Since moving down here, Philip’s sister and family have found a house and moved out. We’re still here. Having started a farming business in the backyard with Philip’s parents and older brother (more on that in a future post!), we’re not likely moving out anytime soon. So much for a two-year max — we’ve passed that! Though the number of people in the house has scaled down, we’re still challenged to be flexible. Besides, nearby family members visit regularly, sometimes quite frequently based on needs. That’s when I think of all that I am so grateful for living with and near family.

“Cousins” is a much used word in Edith’s vocabulary. I was never close to my cousins, but I wouldn't trade the friendships I have with my many siblings for anything. I'm incredibly happy that Edith will not only have those friendships, but those with her cousins as well. 

Edith and her cousins -- a snapshot that could be taken almost any day.

Edith and her cousins -- a snapshot that could be taken almost any day.

There are always plenty of people to appreciate a cooked meal. And, yes, while I might not always maintain joy and calm amidst the preparation, the pleasure of the crowd rewards the effort. Plus, there's help with the dishes.

Child care is built in, for all the mothers. Knowing that there is another pair of eyes basically anywhere else in the house is invaluable. It relieves so much anxiety.

The burden of housework is shared. Meals are alternated along with basic tidying up. Sometimes you'll find your laundry stacked and folded.

We don’t pay rent. That is just one small part of Mom & Dad Barrows’ generosity. They have made it clear that not only should we save our money, but that they are happy for us to live with them. There is no pressure or expectation of their being owed. (Our gratitude impels us to pitch in however and wherever we can!) Largely thanks to that same generosity, Philip is pursuing his dream job. Again, his parents are more than on board -- they're much involved and again, happy to be so.

Philip, our girls, and I are surrounded by people who love and support us. Unconditionally. When my patience runs out with the kids, someone is there to point out their good side. While we all love each other, none of us are blind to each other's faults. If you need to vent, you have the perfect environment to do so. Plus, it's more difficult to completely loose it in a shouting match. There are other people around, holding you accountable.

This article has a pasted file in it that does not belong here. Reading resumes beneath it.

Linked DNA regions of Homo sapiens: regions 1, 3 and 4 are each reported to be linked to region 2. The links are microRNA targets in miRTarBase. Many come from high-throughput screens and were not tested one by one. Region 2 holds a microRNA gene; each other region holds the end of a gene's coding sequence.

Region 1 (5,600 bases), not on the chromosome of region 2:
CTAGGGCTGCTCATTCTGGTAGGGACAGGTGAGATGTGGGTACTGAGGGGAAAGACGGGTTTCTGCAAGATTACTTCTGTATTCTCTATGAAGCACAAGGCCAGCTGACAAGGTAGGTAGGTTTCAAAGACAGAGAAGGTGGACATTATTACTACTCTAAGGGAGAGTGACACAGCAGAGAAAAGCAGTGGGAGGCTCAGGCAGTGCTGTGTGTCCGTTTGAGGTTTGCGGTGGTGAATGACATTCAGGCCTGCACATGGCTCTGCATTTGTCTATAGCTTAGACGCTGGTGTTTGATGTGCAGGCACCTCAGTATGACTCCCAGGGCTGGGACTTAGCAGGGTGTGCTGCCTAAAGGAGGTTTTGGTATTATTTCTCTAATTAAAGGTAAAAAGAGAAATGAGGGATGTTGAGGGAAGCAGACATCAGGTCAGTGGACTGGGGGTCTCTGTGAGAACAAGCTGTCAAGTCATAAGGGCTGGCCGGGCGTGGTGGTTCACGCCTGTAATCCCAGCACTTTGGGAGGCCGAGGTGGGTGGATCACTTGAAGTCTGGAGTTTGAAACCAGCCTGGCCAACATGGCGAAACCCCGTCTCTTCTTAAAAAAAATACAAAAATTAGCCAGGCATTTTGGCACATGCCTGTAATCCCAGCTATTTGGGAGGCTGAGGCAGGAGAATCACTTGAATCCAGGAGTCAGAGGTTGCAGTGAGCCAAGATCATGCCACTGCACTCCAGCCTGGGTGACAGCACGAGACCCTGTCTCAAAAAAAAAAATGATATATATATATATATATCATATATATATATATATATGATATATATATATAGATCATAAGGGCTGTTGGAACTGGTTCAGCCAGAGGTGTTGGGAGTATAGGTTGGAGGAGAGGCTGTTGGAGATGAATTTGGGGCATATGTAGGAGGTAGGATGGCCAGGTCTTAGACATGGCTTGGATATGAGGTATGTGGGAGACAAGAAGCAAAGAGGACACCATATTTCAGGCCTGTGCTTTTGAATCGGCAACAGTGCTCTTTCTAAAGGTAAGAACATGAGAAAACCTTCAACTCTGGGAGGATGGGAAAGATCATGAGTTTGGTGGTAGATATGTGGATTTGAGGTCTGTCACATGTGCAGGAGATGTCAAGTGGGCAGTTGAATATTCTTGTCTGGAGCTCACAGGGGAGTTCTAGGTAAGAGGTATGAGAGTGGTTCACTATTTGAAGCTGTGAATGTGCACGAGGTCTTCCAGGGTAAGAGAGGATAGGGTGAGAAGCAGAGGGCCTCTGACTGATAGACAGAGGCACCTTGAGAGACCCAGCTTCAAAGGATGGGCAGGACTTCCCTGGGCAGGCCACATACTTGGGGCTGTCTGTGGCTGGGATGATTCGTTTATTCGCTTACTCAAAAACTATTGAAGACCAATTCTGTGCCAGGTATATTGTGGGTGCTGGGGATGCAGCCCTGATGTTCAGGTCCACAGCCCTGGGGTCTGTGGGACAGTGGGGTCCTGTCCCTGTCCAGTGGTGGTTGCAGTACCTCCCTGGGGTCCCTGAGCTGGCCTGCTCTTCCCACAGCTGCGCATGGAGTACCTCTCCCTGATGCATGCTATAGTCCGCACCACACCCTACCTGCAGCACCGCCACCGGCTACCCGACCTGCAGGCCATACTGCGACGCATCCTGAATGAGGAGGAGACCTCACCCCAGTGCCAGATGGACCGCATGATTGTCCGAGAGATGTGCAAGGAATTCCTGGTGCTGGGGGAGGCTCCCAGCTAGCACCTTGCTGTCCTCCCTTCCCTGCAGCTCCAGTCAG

When we have a need, someone is there to help pull our slack. And we can return the favor. In fact, relying on others isn't taking them for granted. It's expected. That's why we're here. That's what family is for.

Community is never lacking. Every dinner we come to the table and talk. In fact, most times throughout the day, there is someone to talk to. I'm never confined to endless child conversations. Or at least, not solely those. 

Traditions flourish. The work that goes into making and maintaining traditions is shared. Having others around to bounce ideas off keeps up the energy and creativity. 

There are ample opportunities to serve others, to experience the joy of giving.

Edith on a Sunday walk.

Edith on a Sunday walk.

Let it be said, however, that we still do need time as our own little family. So we've made sure to build separate activities into our pace of life. Taking family walks on Sunday, for instance. Or making the effort to take a day trip every so often. We've also worked to make our room off limits, just to preserve privacy and space for when we need it. Probably the hardest thing to navigate when living with so much family is hosting. Mom & Dad Barrows are more than happy for us to have company, but sometimes we'd like more intimate time with friends. But that's when we take advantage of times the rest of the family is out of the house! In the end, it all works out.

And while I'd love to have my own house and home (and that is the goal!), I'm grateful for this time we have now and know I'll miss it later. Now to keep that in mind the next time the going gets tough.